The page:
So recently I read an article from The Guardian that mentioned about women not being listened to when they said they were in labour. They were asked by the staff to ‘go home’ and return once things were moving along more.
As each of these examples show, things did move along quickly. In most cases, they were not able to have a relaxed run-up to the birth of their baby in hospital, being cared for. Instead their baby made a ‘not-so-surprising’ appearance.
At the end of the article it says the Chelsea & Westminster Hospital in London has a Nest Room; where couples who are not quite in established labour (and therefore cannot be given their own room at that point) are offered to go to The Nest to relax and see how things progress. The aim of this room is not to turn couples away but instead provide them with an interim space where they can get comfortable, feel relaxed and let things evolve.
I can’t help feel that if all the women in the article had a ‘Nest’ in their hospital they would have had a period of time in that room, but also have had the time to go back to triage and be admitted; giving birth in their own private room.
Knowing that my local hospital does not have such a room, I recently raised this at the Maternity Voices Partnership Meeting, only to be greeted with the usual NHS bureaucracy responses, which included the over-used phrases: ‘health and safety’, safeguarding’, ‘duty of care, ‘responsibility of care to them if they are on hospital grounds’ ‘this room would be inundated’. Frankly all I heard was ‘blah, blah, blah’ and excuse upon excuse – which is very typical of the NHS. How could they not see this as a positive thing?
Where is the duty of care when these women away end up having their baby in the street; in car parks, in lifts etc? How is that a better birth experience? How does that leave the mothers feel, emotionally? How can following tick boxes be over and above listening to a mother’s intuition? After all, in most cases, women don’t want to be hanging around a hospital unnecessarily. They make the decision to transfer to hospital, when it instinctively feels right; in order to receive the care and support that they need to help them through the remainder of labour and birth.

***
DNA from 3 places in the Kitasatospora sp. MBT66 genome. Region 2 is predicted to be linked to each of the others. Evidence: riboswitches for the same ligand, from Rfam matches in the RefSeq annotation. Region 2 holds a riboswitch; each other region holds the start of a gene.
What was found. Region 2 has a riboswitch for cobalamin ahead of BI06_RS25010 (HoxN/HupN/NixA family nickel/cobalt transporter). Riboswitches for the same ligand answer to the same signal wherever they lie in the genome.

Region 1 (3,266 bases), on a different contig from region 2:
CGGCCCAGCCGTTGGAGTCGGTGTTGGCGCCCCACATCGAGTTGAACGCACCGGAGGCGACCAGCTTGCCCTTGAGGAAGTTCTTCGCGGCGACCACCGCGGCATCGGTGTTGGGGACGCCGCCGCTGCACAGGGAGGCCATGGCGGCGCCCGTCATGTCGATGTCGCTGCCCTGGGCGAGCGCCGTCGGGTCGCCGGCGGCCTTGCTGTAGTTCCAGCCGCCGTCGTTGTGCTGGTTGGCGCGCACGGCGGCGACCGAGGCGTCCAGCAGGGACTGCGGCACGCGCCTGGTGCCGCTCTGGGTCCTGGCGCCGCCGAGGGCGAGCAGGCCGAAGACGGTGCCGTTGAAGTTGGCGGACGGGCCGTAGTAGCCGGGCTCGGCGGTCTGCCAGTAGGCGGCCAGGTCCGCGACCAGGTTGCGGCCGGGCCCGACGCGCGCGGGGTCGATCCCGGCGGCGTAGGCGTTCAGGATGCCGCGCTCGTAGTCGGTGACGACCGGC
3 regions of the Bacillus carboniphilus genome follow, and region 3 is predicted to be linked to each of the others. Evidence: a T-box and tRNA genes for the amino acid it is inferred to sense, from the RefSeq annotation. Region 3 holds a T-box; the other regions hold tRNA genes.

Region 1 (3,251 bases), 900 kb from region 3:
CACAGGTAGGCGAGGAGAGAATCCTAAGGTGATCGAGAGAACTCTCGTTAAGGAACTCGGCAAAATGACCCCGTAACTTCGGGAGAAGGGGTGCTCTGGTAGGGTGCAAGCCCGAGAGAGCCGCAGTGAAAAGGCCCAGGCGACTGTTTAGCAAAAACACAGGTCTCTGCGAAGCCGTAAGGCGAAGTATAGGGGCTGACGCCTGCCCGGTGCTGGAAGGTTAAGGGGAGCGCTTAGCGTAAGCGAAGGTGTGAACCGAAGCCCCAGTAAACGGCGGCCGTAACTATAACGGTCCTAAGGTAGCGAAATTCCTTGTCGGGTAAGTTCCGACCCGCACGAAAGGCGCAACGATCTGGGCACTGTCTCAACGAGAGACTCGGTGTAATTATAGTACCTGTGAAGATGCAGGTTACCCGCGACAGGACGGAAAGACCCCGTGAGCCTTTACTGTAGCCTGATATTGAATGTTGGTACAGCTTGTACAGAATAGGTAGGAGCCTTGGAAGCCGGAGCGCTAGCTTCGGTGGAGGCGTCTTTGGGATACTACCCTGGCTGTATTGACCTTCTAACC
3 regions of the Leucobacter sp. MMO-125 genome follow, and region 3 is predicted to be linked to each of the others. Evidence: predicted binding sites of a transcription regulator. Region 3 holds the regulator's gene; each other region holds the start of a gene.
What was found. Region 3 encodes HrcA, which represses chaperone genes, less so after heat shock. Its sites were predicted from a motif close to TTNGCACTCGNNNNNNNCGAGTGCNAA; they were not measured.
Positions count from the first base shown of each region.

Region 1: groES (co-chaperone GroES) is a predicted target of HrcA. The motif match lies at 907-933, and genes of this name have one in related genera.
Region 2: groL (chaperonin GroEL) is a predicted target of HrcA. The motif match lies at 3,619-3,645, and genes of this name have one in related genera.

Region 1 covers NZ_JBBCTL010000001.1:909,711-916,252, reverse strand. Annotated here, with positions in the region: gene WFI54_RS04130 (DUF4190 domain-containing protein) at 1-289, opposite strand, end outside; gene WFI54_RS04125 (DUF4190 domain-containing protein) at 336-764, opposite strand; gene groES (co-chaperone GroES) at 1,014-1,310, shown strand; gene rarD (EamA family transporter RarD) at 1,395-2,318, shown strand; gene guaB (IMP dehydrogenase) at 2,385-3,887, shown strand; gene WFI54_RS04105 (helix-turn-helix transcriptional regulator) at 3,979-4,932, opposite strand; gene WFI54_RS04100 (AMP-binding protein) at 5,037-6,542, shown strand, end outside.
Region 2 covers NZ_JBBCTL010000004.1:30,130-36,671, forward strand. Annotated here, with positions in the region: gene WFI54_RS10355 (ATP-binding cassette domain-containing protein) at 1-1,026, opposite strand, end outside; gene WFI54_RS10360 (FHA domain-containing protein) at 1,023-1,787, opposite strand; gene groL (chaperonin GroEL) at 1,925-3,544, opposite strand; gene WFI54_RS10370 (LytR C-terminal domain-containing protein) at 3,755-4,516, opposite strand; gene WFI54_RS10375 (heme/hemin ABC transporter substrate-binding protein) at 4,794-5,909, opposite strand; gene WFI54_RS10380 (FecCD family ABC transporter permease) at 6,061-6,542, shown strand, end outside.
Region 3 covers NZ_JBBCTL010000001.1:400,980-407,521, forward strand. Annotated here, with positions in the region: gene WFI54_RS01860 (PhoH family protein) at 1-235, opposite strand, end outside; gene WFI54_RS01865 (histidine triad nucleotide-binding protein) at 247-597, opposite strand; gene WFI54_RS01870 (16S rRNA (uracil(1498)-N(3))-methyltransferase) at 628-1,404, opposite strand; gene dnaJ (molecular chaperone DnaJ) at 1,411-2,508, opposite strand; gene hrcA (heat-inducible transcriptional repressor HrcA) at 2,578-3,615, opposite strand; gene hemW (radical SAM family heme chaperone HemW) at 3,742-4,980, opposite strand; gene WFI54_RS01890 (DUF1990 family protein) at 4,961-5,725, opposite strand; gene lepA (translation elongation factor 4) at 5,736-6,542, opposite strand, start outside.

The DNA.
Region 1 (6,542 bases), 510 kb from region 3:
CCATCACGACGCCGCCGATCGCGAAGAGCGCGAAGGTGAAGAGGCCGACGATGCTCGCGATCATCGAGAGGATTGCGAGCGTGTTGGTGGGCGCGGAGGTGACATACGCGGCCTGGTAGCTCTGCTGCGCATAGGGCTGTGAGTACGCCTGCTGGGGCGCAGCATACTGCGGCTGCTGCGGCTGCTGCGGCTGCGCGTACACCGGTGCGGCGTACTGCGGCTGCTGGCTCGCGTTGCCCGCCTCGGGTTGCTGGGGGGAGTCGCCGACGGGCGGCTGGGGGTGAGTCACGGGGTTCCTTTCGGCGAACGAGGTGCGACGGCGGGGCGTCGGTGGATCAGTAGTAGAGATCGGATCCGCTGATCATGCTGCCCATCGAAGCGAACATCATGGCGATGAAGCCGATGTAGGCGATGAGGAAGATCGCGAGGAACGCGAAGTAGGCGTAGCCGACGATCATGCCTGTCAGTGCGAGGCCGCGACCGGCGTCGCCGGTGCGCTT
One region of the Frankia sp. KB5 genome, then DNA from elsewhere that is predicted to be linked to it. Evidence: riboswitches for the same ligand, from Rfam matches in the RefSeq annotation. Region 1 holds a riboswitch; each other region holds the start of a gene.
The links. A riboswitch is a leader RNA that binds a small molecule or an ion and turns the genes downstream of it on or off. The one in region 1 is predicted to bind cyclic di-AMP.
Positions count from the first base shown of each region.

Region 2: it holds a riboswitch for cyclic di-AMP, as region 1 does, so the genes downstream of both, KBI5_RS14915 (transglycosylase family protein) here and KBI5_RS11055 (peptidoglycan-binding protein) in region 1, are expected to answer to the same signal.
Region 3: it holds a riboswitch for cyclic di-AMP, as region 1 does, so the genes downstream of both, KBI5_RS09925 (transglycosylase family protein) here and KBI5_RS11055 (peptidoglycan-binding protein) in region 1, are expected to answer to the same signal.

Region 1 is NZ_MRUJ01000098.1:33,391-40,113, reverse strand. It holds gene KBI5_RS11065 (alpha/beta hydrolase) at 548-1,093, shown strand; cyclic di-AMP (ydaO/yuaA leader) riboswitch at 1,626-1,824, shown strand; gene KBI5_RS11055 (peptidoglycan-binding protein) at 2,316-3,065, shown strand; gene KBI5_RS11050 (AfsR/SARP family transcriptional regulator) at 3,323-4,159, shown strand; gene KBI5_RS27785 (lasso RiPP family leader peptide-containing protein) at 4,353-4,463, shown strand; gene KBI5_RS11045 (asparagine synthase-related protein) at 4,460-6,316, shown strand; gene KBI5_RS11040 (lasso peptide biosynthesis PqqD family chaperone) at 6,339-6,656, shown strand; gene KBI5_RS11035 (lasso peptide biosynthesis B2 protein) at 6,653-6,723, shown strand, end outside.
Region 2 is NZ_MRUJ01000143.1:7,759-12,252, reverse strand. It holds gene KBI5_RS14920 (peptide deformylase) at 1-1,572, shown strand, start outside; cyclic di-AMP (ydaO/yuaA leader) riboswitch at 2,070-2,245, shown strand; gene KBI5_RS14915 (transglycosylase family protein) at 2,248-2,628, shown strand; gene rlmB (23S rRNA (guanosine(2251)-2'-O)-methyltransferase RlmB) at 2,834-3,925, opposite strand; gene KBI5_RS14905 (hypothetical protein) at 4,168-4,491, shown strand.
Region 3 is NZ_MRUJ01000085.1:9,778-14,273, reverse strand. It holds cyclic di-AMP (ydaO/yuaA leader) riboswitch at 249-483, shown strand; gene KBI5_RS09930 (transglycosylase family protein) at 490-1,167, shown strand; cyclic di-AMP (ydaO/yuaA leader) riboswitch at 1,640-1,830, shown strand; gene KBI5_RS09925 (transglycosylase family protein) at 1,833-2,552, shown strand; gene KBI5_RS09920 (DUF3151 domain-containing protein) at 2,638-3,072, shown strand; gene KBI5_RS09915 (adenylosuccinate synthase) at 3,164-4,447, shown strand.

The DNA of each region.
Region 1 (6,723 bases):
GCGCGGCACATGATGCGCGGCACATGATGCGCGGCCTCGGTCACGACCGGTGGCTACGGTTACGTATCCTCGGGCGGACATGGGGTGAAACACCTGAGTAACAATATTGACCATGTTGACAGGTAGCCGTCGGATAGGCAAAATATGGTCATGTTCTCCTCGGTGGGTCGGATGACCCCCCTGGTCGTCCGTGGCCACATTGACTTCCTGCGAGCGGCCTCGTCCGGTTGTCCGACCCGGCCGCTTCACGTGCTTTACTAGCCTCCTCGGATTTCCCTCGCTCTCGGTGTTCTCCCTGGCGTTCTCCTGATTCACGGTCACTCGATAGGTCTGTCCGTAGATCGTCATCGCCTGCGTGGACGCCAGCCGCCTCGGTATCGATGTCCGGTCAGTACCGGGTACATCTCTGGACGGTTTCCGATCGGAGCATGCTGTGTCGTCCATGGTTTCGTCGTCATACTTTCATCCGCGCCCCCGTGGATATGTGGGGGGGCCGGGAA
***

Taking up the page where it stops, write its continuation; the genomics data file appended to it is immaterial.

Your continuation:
In my local hospital there is a coffee shop and a restaurant on site. When they don’t admit couples into the maternity department, the couples are free to stay on hospital grounds and head there. They are not ‘in’ they system but they are close by should they want to go back to the maternity ward. I see ‘Nests’ operating in exactly the same way.
Maternity triage staff can simply say: “You are not yet in established labour, so we are unable to admit you at this time. You have choice to go home, or if you prefer we have a quiet room just for labouring mums and there birth partners. You are not under our care, but you are able to stay there and see how things progress.” The mother can then make the choice whether she feels that she could go home, or prefer to go to this room.
Also consider the other possible variables that help her make her decision…What time of day is it? How far does she live from the hospital? Can she get home and back easily, or is she reliant on taxis or public transport? All these other external factors may well make a ‘Nest’ room feel safe and attractive.
Does this room need to be staffed? (This was one of the concerns of my local hospital). No, I don’t feel it does. I envisage a comfy room with birthing balls, armchairs/sofas, drinks machine and some gentle music playing in the background. It could have positive birth affirmations on the wall; making it a relaxed and welcoming environment. One thing it could also have is a telephone linked to the maternity triage department; so that women can update the staff on their progress and move up when the time is right.
Doesn’t this feel more ‘caring’ and ‘nurturing’?
In addition to this, there is a rise in women giving birth by using hypnobirthing techniques. These women don’t usually present the same outwardly expressions that a woman who hasn’t attended a hypnobirthing course would. Instead of replicating the ‘high drama’ expressions that TV and media portray of birth, they are calm focused and trust in their bodies; which could be a reason why some midwives don’t believe how far along in they are in labour. For these calm and focussed mums, these rooms are even more vital.
Have your say…
If you feel that all hospitals should have a ‘Nest’, have your say!
I would like to present this to those higher up the NHS ranks who are responsible for the Better Births Initiative.
Please state why you think a Nesting Room would be a good idea.
Please state if you are comfortable with the idea that the hospital only provide the room as an interim space and that you acknowledge that if this space existed that you are aware that you are not under hospital care again until you return to the Maternity Department/Birth Centre.
Email me at firstname.lastname@example.org.
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